The Trib's Aaron Falk gave us an update over the weekend on Biedrins, leading off with...well, I think you know:
Out on the court early before a game, his teammates buzzing around him and paying little mind, Andris Biedrins steps to the free-throw line.
This is where Biedrins has become something of a legend over the years - for all the wrong reasons. He hasn't shot better than 32.3 percent from the line in any of the last five seasons.
But on the floor one evening, without thousands of eyes watching him, anticipating failure, Biedrins takes 15 shots. They are not the beautiful, arcing attempts; some are flat and catch the iron awkwardly. But in the end, 12 of them go in the hoop.
That's why one of Biedrins' former coaches doesn't pay much mind to the struggling player's mechanics.
"I don't think its anything to do with form," said Sacramento Kings coach Mike Malone, a former Golden State assistant. "I think it's a confidence thing. He was not always such a poor free-throw shooter. But this game ... so much of it is mental. The biggest part of it for Andris, not just from the foul line but from a whole basketball standpoint, is confidence. You go back 4-5 years ago, when he was playing with confidence, he was one of the best young big men in the NBA."
The free-throw thing is funny given Monday's fourth quarter. But that last quote from Mike Malone interests me. He basically confirms what we all have thought about Biedrins: namely, that at some point his confidence was crushed, he's never been able to get it back, and all the talent in the world can't recover from that.
This point is especially relevant when considering another Jazz big man, Enes Kanter. In case you missed it, Clark wrote an excellent piece about the Big Turkey where he mentioned this:
What I think unquestionably happened is that Enes Kanter lost his confidence when he was benched. I mentioned Kanter's numbers in the first 14 games: 14.1 points, 7.3 rebounds and 50% from the field in 32 minutes per game. In the next 17 games Kanter played 21 minutes per game and put up 8.2 points and 4.5 rebounds on only 42.6% shooting. Luckily Kanter has been able to find his confidence and is putting up 13.3 points, 7 rebounds in 22 minutes per night while shooting 55.8% from the field the last 12 contests. But in short, I think it's hard to argue that benching Enes Kanter is what helped him find his game again. The exact opposite may be true.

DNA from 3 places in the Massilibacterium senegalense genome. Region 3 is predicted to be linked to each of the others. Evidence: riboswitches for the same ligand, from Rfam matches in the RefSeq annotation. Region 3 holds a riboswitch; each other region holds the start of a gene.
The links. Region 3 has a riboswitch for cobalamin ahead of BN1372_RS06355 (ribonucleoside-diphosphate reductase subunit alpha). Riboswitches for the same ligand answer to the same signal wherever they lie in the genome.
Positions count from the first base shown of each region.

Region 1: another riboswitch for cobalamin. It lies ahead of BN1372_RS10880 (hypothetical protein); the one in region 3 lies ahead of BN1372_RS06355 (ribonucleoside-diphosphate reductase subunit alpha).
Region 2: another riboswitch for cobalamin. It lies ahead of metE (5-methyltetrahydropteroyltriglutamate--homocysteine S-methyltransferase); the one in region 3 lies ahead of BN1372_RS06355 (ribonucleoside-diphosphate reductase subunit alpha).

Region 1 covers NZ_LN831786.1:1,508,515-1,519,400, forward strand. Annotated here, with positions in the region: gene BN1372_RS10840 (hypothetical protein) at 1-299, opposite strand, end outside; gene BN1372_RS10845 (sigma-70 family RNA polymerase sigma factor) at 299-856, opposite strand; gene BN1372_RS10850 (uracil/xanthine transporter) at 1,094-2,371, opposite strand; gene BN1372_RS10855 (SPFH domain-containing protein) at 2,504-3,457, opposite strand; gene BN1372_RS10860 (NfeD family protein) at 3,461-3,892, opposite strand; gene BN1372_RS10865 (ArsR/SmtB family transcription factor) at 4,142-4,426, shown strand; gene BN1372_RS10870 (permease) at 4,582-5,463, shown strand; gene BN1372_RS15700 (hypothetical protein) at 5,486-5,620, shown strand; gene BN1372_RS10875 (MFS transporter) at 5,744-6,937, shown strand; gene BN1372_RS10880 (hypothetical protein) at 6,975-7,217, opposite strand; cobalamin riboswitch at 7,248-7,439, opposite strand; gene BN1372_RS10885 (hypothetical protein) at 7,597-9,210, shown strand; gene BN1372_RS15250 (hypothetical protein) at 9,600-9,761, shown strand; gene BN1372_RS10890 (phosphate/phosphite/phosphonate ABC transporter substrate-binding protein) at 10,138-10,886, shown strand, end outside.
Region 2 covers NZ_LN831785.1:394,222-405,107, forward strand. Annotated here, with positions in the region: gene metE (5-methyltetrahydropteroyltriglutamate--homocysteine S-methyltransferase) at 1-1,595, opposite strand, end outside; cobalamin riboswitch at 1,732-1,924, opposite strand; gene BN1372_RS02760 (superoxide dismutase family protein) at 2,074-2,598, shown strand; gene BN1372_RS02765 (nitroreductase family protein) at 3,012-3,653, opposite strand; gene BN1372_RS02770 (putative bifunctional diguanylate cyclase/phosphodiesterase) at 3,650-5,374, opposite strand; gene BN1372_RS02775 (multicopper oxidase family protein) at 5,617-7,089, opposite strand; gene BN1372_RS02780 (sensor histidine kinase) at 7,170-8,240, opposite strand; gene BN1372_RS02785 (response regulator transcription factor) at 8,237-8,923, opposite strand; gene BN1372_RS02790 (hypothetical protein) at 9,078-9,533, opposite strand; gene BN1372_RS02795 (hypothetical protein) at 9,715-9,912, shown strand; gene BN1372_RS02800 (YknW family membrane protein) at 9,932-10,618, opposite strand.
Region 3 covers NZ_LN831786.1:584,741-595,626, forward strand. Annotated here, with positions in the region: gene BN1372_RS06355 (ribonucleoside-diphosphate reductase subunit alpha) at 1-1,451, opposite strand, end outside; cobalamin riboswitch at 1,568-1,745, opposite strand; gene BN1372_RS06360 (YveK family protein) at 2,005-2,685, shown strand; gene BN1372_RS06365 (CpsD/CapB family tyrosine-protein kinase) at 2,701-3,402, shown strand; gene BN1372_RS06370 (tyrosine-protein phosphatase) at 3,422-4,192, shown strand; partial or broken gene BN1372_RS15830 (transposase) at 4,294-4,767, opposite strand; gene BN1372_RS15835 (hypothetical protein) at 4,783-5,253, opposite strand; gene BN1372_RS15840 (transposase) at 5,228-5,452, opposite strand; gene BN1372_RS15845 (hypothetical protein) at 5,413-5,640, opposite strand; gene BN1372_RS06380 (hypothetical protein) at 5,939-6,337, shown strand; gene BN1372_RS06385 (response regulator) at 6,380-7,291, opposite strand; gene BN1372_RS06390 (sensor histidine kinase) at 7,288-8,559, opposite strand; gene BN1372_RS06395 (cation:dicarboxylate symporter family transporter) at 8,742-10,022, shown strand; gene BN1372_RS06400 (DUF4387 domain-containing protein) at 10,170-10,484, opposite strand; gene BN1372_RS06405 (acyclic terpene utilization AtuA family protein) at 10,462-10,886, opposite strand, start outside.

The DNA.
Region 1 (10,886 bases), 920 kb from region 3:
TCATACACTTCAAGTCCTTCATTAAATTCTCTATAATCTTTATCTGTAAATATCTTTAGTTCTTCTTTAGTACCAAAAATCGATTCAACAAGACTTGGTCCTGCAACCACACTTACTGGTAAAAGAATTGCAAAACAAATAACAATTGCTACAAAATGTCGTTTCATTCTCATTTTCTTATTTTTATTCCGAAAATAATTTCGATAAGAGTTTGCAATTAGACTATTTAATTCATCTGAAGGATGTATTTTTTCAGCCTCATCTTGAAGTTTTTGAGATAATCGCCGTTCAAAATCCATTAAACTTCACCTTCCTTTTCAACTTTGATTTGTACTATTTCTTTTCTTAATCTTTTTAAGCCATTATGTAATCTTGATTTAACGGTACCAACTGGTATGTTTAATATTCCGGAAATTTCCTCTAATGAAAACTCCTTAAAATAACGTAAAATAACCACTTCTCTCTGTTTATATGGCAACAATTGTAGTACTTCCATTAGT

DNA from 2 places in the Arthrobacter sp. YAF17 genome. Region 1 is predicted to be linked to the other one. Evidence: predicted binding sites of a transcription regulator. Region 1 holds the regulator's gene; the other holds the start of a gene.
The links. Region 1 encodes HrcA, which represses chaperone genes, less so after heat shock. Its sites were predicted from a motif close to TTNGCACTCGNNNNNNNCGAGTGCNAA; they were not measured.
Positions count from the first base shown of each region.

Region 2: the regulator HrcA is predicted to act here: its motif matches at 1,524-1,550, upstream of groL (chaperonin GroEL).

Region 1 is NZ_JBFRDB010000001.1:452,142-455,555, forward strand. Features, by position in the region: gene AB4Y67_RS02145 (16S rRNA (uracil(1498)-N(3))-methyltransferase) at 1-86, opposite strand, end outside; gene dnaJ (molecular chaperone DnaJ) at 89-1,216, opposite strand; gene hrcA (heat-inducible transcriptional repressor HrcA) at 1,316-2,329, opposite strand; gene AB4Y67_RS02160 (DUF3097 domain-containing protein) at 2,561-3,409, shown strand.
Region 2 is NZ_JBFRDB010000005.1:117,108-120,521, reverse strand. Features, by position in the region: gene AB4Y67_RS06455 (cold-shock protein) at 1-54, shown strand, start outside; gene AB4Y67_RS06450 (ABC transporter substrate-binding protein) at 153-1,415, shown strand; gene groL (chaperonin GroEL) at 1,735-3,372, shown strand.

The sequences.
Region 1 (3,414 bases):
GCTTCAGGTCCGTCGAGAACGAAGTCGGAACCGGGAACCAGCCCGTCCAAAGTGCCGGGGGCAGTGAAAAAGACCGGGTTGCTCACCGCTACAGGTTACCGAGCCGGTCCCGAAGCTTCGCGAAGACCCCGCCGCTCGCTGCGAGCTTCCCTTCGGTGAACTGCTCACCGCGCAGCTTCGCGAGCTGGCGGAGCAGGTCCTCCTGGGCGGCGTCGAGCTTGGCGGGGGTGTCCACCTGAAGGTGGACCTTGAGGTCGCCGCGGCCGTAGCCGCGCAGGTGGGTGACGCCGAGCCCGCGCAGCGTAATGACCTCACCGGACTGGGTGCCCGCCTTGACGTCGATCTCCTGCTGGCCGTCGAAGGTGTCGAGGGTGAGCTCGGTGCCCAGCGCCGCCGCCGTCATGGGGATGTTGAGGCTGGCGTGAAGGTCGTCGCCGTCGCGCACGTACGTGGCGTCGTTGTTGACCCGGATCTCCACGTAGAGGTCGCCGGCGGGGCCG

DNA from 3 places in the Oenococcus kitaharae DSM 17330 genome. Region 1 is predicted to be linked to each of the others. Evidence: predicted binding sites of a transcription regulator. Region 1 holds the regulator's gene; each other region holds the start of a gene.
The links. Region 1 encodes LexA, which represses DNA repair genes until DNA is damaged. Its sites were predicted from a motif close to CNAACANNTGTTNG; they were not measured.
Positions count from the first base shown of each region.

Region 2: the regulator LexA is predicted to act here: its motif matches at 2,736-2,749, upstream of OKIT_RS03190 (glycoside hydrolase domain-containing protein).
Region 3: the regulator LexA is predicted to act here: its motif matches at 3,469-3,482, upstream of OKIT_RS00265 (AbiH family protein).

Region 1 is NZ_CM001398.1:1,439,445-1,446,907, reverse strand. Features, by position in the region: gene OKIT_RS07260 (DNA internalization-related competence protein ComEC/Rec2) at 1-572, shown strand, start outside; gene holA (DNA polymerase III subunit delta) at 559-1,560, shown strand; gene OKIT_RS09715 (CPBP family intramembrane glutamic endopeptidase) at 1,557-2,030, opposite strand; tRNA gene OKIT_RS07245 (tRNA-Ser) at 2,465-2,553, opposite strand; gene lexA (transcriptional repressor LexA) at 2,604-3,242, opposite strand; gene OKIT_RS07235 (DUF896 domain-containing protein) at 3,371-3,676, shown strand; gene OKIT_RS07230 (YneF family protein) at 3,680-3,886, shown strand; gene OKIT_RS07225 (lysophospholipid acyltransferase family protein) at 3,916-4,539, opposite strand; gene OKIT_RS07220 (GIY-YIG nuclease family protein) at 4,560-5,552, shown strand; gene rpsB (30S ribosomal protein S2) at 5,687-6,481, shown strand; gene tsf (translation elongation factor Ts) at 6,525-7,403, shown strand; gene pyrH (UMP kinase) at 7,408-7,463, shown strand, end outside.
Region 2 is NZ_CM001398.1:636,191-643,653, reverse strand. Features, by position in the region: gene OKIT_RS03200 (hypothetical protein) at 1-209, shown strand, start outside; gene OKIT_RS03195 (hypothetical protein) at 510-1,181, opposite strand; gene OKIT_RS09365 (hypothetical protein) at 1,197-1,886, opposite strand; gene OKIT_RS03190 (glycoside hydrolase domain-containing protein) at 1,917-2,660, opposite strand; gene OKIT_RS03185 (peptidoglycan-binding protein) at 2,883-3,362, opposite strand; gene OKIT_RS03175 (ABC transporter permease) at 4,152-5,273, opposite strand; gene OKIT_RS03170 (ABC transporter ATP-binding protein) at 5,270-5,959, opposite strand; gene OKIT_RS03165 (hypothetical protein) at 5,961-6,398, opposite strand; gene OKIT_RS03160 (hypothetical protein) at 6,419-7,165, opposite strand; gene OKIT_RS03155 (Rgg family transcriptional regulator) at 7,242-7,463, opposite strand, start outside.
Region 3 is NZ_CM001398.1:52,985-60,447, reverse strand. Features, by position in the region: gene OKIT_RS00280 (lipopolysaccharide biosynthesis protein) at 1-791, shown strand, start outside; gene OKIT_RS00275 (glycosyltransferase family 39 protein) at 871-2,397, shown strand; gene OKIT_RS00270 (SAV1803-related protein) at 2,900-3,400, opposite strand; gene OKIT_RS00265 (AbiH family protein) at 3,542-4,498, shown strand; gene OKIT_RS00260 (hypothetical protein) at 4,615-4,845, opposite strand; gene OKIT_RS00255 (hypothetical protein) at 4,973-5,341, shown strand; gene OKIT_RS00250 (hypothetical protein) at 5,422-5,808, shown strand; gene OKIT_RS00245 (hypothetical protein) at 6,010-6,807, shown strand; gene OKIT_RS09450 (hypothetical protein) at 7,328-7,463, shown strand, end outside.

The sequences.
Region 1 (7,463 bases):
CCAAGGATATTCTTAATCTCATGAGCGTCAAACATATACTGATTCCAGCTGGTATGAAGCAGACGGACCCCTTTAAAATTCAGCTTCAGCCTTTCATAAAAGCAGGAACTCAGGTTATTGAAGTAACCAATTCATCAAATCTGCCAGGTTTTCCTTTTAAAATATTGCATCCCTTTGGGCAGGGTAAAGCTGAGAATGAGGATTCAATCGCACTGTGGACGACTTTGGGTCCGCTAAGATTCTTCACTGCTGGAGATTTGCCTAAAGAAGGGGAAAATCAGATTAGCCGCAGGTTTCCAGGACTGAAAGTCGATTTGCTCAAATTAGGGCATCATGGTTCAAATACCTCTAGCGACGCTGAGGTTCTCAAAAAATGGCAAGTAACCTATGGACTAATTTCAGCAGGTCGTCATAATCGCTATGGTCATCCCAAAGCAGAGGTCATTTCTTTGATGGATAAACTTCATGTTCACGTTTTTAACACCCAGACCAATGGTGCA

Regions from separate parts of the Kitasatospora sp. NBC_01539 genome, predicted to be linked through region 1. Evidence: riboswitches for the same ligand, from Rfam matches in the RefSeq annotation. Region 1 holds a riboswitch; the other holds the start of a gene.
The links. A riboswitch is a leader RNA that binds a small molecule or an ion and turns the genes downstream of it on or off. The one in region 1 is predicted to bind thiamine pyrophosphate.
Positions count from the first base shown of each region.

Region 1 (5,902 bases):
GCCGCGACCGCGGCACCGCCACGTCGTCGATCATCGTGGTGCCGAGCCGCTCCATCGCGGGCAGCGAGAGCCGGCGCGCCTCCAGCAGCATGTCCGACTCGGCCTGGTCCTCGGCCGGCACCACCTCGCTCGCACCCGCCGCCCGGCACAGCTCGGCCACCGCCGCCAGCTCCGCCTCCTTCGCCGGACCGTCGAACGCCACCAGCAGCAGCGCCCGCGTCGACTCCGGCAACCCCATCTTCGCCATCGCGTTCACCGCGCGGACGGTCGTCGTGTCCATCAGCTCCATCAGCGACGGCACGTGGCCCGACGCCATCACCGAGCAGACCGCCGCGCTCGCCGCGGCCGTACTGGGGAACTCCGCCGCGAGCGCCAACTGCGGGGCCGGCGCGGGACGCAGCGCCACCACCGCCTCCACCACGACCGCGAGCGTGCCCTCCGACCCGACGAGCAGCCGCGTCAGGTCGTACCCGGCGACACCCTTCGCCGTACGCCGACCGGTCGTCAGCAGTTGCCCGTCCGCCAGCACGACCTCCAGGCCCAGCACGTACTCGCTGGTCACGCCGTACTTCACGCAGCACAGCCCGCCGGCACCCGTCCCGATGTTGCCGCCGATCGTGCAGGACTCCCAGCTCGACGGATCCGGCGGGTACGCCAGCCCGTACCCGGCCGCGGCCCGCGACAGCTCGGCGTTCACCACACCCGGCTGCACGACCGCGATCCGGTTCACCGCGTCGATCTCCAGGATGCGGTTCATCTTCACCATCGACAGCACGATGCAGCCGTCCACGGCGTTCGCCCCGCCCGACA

Now, I don't mean to say that Biedrins' and Kanter's situations are exactly the same, or even necessarily analogous. But I do think the comparison is instructive, and the reminder is salient: for developing players, the mental game may be as important as the physical.
Anyway. Go read Clark's thing, if you haven't. Or read it again. It's good.
FanPosts! Here's this week's rundown. (And remember, as always: I feature three FanPosts here every week, so keep writing 'em, and feel free to shoot a tweet or email my way if you want another set of eyes on your work!)
First, longtimejazzfan wonders if the Jazz are in danger of slipping back into the no-man's-land of mediocrity:
What is going on here? I am not seeing a player capable of leading the Jazz to a championship on this roster. I'm not very optimistic that the Jazz can find another Harden deal out there either. Are the Jazz blowing it? Why can't the Jazz just let the last half of this season go to developing Rudy, Clark, Evans, Kanter? The promise of the future hangs in the balance as the Jazz move ever closer to the road of mediocrity. The names may change but the results will stay the same.
The Jazz have been a .500 team since they were fully healthy. It's not like we haven't seen that for the past 3 years.
On the other hand, Uber_snotling points out that the Jazz at least seem to be in better shape long-term than their Western Conference cellar-dwelling counterparts: